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Charleston, South Carolina, deputies taking over ankle monitor system
The Charleston County Sheriff's Office is now responsible for tracking people ordered to wear ankle monitors. The GPS tracking system willl cost $275 per month for each person put on house arrest in the county. But with the change in responsibility, it means some bail bondsmen are feeling relieved. Robinson Bail Bonds has been around for decades. Jim Robinson owns the place and has been and has been monitoring ankle bracelets since the 1980s. Robinson says keeping up with people on house arrest isn’t easy.
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Bail reform can end downward spiral
South Jersey Times
With the huge volume and fast pace of news these days, you might have missed the stories from late March on the state Supreme Court committee tasked with reviewing New Jersey's bail system and offering recommendations to fix that system. Reforming the bail system is no small thing. According to the experts, 40 percent of New Jersey's jail (not state prison) inmates are behind bars simply because they cannot afford to pay even small bail amounts for very minor offenses.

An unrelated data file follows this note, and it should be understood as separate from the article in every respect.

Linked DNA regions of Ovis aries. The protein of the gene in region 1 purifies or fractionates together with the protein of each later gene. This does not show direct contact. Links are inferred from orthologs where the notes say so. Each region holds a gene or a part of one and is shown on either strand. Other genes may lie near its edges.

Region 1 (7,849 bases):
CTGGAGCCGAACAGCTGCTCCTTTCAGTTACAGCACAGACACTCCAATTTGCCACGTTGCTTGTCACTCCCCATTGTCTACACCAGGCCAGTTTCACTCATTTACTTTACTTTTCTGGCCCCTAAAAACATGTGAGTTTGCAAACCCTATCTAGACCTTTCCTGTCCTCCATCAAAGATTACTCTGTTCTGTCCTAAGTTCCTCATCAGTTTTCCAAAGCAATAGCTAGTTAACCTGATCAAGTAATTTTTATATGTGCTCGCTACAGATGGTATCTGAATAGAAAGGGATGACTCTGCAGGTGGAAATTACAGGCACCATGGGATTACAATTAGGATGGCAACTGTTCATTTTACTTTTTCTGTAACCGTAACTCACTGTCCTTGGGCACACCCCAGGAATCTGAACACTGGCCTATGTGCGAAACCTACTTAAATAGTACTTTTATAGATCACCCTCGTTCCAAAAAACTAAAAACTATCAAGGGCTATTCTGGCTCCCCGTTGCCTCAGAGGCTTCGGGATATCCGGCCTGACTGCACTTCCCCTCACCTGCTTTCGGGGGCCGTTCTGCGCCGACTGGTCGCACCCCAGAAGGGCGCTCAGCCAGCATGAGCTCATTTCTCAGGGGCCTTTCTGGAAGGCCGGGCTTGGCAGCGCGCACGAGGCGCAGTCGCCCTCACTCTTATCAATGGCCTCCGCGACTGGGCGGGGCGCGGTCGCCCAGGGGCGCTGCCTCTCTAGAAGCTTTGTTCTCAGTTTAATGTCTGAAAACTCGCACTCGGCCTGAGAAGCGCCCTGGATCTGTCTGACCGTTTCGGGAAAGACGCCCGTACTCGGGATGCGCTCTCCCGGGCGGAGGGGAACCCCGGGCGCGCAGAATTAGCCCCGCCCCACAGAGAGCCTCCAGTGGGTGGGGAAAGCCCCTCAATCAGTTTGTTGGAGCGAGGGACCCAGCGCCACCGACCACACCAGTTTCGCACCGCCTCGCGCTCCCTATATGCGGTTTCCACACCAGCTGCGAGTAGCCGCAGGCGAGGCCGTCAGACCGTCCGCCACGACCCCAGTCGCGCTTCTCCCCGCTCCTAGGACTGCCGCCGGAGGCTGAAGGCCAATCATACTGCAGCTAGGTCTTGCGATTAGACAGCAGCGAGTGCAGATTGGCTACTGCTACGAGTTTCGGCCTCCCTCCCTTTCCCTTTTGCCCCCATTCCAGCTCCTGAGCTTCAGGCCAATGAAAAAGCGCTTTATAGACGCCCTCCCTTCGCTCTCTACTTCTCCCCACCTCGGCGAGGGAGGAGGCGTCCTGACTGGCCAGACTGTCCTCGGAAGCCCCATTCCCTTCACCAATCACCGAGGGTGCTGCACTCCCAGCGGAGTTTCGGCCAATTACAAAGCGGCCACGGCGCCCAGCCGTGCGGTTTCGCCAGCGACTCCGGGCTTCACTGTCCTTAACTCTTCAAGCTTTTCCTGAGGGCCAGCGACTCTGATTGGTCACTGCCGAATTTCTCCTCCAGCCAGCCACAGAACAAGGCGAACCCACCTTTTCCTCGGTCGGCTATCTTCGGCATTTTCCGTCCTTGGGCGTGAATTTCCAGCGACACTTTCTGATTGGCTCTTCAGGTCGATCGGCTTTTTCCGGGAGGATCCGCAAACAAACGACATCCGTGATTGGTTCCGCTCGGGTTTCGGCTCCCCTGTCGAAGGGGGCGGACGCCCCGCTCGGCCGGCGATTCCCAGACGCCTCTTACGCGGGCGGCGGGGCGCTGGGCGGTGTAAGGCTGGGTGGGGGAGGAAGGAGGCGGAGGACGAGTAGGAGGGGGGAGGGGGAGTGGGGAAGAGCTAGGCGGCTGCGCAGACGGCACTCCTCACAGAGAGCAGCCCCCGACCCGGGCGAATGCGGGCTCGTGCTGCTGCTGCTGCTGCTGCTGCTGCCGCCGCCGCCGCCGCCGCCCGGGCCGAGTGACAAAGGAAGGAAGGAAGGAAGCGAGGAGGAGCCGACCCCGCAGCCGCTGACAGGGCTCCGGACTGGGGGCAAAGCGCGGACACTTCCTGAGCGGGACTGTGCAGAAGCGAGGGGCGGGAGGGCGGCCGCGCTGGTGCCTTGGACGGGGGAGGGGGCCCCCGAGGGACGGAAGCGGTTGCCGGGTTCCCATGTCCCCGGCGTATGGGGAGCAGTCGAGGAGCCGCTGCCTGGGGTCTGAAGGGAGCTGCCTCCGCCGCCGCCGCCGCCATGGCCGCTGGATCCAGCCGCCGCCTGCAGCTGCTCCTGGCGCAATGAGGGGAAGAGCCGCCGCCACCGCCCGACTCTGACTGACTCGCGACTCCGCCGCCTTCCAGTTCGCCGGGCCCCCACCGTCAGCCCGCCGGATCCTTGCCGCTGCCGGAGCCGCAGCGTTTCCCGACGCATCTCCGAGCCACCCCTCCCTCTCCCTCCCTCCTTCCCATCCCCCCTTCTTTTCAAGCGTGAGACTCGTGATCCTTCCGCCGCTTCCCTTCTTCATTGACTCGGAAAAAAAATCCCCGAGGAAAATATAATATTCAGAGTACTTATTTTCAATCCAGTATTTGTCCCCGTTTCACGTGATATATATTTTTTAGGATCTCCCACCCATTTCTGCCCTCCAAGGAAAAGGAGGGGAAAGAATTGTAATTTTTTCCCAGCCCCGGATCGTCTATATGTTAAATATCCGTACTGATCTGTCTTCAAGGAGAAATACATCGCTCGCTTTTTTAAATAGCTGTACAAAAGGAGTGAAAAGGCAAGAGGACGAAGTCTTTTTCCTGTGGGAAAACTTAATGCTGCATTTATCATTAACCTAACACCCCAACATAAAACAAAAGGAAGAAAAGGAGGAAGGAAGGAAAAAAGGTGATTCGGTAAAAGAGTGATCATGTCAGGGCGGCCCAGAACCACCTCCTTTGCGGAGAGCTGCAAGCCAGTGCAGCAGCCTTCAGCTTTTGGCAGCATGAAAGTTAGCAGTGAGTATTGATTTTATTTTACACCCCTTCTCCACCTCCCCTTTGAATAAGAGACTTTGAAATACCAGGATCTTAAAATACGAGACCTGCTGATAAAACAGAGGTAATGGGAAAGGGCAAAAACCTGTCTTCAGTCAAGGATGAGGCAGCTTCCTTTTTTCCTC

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Vermont eyes electronic monitoring as alternative to incarceration
Vermont Public Radio
Each year, thousands of suspects are arraigned on criminal charges. And in each case, judges across Vermont are faced with a quandary: release the alleged offender on conditions or hold him or her in jail pending trial.
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Vermont turns to GPS
By Dennis Bartlett
A couple of weeks ago, Vermont Public Radio broadcast that a southern Vermont county was instituting a pilot program funded by the state legislature ($300,000) to release defendants pending trial unsecured except for GPS monitoring. We all use GPS, for driving directions, locating destinations, finding cell phones and so forth. A couple of months ago, during a trip to Sweden, I used it to find my grandmother’s childhood home located in a remote forested region accessible only by logging roads. No reasonable person can reject off-hand the many advantages of this technological wonder tool. But, that’s just what it is. A tool.